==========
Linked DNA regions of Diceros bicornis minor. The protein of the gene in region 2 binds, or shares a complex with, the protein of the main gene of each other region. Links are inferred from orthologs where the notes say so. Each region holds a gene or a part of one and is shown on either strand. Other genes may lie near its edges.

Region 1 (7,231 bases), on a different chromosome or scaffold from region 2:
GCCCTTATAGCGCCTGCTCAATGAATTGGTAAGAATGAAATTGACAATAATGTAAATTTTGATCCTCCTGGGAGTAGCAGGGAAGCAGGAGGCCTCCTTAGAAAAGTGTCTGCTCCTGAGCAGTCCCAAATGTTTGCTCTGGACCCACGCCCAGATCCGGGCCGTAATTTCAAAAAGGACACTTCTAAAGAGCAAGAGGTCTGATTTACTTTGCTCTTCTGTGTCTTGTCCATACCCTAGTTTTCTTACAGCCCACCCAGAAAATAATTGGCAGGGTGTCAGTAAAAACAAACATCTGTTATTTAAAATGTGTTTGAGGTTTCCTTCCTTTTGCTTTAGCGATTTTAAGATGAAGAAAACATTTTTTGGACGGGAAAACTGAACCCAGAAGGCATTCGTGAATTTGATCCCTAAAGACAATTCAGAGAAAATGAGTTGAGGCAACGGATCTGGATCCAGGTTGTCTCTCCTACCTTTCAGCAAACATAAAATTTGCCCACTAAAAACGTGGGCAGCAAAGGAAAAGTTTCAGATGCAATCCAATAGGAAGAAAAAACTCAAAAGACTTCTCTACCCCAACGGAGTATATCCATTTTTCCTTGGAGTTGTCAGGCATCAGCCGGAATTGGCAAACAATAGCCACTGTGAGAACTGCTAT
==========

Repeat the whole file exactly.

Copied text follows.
Linked DNA regions of Diceros bicornis minor. The protein of the gene in region 2 binds, or shares a complex with, the protein of the main gene of each other region. Links are inferred from orthologs where the notes say so. Each region holds a gene or a part of one and is shown on either strand. Other genes may lie near its edges.

Region 1 (7,231 bases), on a different chromosome or scaffold from region 2:
GCCCTTATAGCGCCTGCTCAATGAATTGGTAAGAATGAAATTGACAATAATGTAAATTTTGATCCTCCTGGGAGTAGCAGGGAAGCAGGAGGCCTCCTTAGAAAAGTGTCTGCTCCTGAGCAGTCCCAAATGTTTGCTCTGGACCCACGCCCAGATCCGGGCCGTAATTTCAAAAAGGACACTTCTAAAGAGCAAGAGGTCTGATTTACTTTGCTCTTCTGTGTCTTGTCCATACCCTAGTTTTCTTACAGCCCACCCAGAAAATAATTGGCAGGGTGTCAGTAAAAACAAACATCTGTTATTTAAAATGTGTTTGAGGTTTCCTTCCTTTTGCTTTAGCGATTTTAAGATGAAGAAAACATTTTTTGGACGGGAAAACTGAACCCAGAAGGCATTCGTGAATTTGATCCCTAAAGACAATTCAGAGAAAATGAGTTGAGGCAACGGATCTGGATCCAGGTTGTCTCTCCTACCTTTCAGCAAACATAAAATTTGCCCACTAAAAACGTGGGCAGCAAAGGAAAAGTTTCAGATGCAATCCAATAGGAAGAAAAAACTCAAAAGACTTCTCTACCCCAACGGAGTATATCCATTTTTCCTTGGAGTTGTCAGGCATCAGCCGGAATTGGCAAACAATAGCCACTGTGAGAACTGCTAT